Interest rates may ease after stability in forex market: PMEAC
New Delhi: Prime Minister's key economic advisor C Rangarajan Tuesday said RBI will have more space to ease interest rates once the stability is restored in the forex market.
He said the main task before Raghuram Rajan, who takes over as the new Governor of the Reserve Bank on Thursday, will be to improve the price situation, stimulate growth and ensure financial stability.
"The RBI policy review is in another 2-3 weeks. We will have to see what happens to the pressure on rupee. The RBI will have a greater space if rupee gets stabilised in this period," Rangarajan, Chairman of the Prime Minister's Economic Advisory Council, said on the sidelines of a function here.
With the return of stability in the forex market, "it would be possible for monetary policy to adopt a different stance, an easier stance", he said.
Since end-May there has been volatility in the foreign exchange market. The rupee has declined by over 20 percent on account of global and domestic factors including sharp rise in the Current Account Deficit (CAD).
The rupee, which has weakened against several currencies, today closed at 67.63 against the US dollar, down 163 paise or 2.47 percent.
Rangarajan, a former RBI Governor, also underlined the need for restoring stability in the different spheres of economy.
"We need to bring about price stability, stability in foreign exchange market and stability in fiscal system. We have deviated from it in the last few years," he said.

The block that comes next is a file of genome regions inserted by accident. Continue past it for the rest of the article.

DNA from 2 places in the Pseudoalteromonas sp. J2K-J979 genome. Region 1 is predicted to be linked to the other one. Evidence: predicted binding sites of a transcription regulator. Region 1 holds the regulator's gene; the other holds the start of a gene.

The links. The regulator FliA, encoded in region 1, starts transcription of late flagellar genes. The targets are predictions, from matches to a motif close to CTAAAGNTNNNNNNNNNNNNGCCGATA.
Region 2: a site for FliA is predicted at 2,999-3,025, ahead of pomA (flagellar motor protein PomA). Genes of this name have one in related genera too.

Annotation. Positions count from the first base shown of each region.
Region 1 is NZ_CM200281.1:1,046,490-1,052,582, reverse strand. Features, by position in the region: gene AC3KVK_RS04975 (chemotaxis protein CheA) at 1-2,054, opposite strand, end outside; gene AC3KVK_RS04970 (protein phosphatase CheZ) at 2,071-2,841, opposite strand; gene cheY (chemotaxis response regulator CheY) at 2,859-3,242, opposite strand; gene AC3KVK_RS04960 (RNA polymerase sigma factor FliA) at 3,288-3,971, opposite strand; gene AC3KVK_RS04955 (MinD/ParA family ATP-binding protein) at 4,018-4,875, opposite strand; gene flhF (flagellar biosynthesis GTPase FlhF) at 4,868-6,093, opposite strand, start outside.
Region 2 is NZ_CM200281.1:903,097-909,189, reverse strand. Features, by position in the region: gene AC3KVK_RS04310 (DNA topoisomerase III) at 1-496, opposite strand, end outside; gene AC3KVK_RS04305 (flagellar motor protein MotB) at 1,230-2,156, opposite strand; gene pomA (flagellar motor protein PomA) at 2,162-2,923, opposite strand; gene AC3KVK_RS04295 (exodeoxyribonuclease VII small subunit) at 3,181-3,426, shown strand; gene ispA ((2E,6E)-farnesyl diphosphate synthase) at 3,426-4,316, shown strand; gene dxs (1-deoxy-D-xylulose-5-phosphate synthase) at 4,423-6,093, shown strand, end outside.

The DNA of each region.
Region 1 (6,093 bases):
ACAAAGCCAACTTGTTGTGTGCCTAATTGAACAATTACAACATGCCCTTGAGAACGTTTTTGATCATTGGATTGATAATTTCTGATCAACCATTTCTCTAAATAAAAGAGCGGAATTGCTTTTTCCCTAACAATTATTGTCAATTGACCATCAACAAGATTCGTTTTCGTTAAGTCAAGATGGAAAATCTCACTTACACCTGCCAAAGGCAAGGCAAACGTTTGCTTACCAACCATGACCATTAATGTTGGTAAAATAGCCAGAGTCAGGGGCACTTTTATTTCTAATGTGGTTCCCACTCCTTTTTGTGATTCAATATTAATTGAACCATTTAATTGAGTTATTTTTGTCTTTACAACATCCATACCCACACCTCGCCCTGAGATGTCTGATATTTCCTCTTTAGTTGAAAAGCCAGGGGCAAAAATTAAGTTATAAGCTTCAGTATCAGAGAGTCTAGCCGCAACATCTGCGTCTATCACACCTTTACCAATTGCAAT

Reposing faith in the government's resolve to contain CAD at USD 70 billion in current fiscal, Rangarajan said it was possible to achieve the target with some adjustment in gold, oil and coal imports.
CAD, which reflects the difference between outflow and inflow of foreign exchange, touched a record high of USD 88.2 billion in last fiscal.
"In short term we have to ensure capital flows are adequate (to finance CAD) and in medium term we need to bring down the CAD," the PMEAC chief said.
Talking about growth, Rangarajan said the county needs to address the issues that had stymied GDP expansion.
"Agenda for growth can also be called agenda for reforms," he said, adding that high growth does not warrant high inflation.
On lowering expenditure on subsidy, Rangarajan said it was one area which needs to be addressed by the government, which had proposed to bring down subsidy to 2 percent of GDP.
While emphasising the need to provide fully for the the food subsidy, he said, the government could look to pruning subsidies in other areas.
As regards fiscal consolidation, Rangarajan said the government would work towards achieving target specified in the FRBM Act.